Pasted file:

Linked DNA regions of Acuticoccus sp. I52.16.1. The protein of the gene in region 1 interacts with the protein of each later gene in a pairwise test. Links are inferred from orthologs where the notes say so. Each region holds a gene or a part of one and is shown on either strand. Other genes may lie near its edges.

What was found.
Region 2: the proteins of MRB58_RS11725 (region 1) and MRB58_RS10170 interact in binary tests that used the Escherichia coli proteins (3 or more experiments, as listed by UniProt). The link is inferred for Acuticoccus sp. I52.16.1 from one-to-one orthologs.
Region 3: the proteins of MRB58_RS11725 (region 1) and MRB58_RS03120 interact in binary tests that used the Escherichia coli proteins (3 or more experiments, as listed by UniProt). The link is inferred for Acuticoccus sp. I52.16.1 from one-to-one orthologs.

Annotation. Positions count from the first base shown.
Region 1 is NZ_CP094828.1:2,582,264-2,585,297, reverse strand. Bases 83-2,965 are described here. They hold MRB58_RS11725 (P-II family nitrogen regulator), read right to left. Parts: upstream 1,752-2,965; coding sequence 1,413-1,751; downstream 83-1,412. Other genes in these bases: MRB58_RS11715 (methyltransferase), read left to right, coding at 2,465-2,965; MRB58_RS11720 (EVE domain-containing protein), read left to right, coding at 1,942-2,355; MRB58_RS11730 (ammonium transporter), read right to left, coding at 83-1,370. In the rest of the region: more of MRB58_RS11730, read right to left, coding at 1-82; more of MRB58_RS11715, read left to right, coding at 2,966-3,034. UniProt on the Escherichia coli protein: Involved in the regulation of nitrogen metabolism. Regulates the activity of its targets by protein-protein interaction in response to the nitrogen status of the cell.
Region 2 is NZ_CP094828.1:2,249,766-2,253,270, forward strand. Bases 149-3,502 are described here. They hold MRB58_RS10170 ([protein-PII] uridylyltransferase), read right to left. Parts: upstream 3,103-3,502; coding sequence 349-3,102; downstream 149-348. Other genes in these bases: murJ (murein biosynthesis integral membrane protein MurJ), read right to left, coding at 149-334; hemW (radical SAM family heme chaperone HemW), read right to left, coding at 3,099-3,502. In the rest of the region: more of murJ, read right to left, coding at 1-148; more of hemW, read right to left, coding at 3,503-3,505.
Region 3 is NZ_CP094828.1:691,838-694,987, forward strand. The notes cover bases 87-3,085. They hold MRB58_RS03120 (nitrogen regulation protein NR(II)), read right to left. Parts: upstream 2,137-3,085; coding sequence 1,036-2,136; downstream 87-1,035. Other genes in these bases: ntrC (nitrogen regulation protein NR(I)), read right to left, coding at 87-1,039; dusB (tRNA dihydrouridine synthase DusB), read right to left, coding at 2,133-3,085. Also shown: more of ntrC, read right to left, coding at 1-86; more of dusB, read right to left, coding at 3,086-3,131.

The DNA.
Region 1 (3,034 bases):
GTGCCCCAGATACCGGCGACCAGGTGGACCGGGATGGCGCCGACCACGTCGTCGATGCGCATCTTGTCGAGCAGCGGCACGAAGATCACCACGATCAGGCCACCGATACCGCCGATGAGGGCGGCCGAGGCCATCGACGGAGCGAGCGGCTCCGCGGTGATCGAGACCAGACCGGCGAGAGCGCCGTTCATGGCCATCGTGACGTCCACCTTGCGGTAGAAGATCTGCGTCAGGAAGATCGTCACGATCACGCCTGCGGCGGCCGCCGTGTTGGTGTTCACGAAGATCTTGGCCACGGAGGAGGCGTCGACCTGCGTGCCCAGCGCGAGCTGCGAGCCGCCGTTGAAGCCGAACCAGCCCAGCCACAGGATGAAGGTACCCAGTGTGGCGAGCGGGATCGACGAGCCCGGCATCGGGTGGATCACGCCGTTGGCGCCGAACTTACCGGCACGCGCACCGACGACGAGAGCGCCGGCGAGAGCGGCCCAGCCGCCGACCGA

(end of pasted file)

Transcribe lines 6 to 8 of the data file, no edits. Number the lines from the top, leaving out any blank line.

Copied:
Region 1 is NZ_CP094828.1:2,582,264-2,585,297, reverse strand. Bases 83-2,965 are described here. They hold MRB58_RS11725 (P-II family nitrogen regulator), read right to left. Parts: upstream 1,752-2,965; coding sequence 1,413-1,751; downstream 83-1,412. Other genes in these bases: MRB58_RS11715 (methyltransferase), read left to right, coding at 2,465-2,965; MRB58_RS11720 (EVE domain-containing protein), read left to right, coding at 1,942-2,355; MRB58_RS11730 (ammonium transporter), read right to left, coding at 83-1,370. In the rest of the region: more of MRB58_RS11730, read right to left, coding at 1-82; more of MRB58_RS11715, read left to right, coding at 2,966-3,034. UniProt on the Escherichia coli protein: Involved in the regulation of nitrogen metabolism. Regulates the activity of its targets by protein-protein interaction in response to the nitrogen status of the cell.
Region 2 is NZ_CP094828.1:2,249,766-2,253,270, forward strand. Bases 149-3,502 are described here. They hold MRB58_RS10170 ([protein-PII] uridylyltransferase), read right to left. Parts: upstream 3,103-3,502; coding sequence 349-3,102; downstream 149-348. Other genes in these bases: murJ (murein biosynthesis integral membrane protein MurJ), read right to left, coding at 149-334; hemW (radical SAM family heme chaperone HemW), read right to left, coding at 3,099-3,502. In the rest of the region: more of murJ, read right to left, coding at 1-148; more of hemW, read right to left, coding at 3,503-3,505.
Region 3 is NZ_CP094828.1:691,838-694,987, forward strand. The notes cover bases 87-3,085. They hold MRB58_RS03120 (nitrogen regulation protein NR(II)), read right to left. Parts: upstream 2,137-3,085; coding sequence 1,036-2,136; downstream 87-1,035. Other genes in these bases: ntrC (nitrogen regulation protein NR(I)), read right to left, coding at 87-1,039; dusB (tRNA dihydrouridine synthase DusB), read right to left, coding at 2,133-3,085. Also shown: more of ntrC, read right to left, coding at 1-86; more of dusB, read right to left, coding at 3,086-3,131.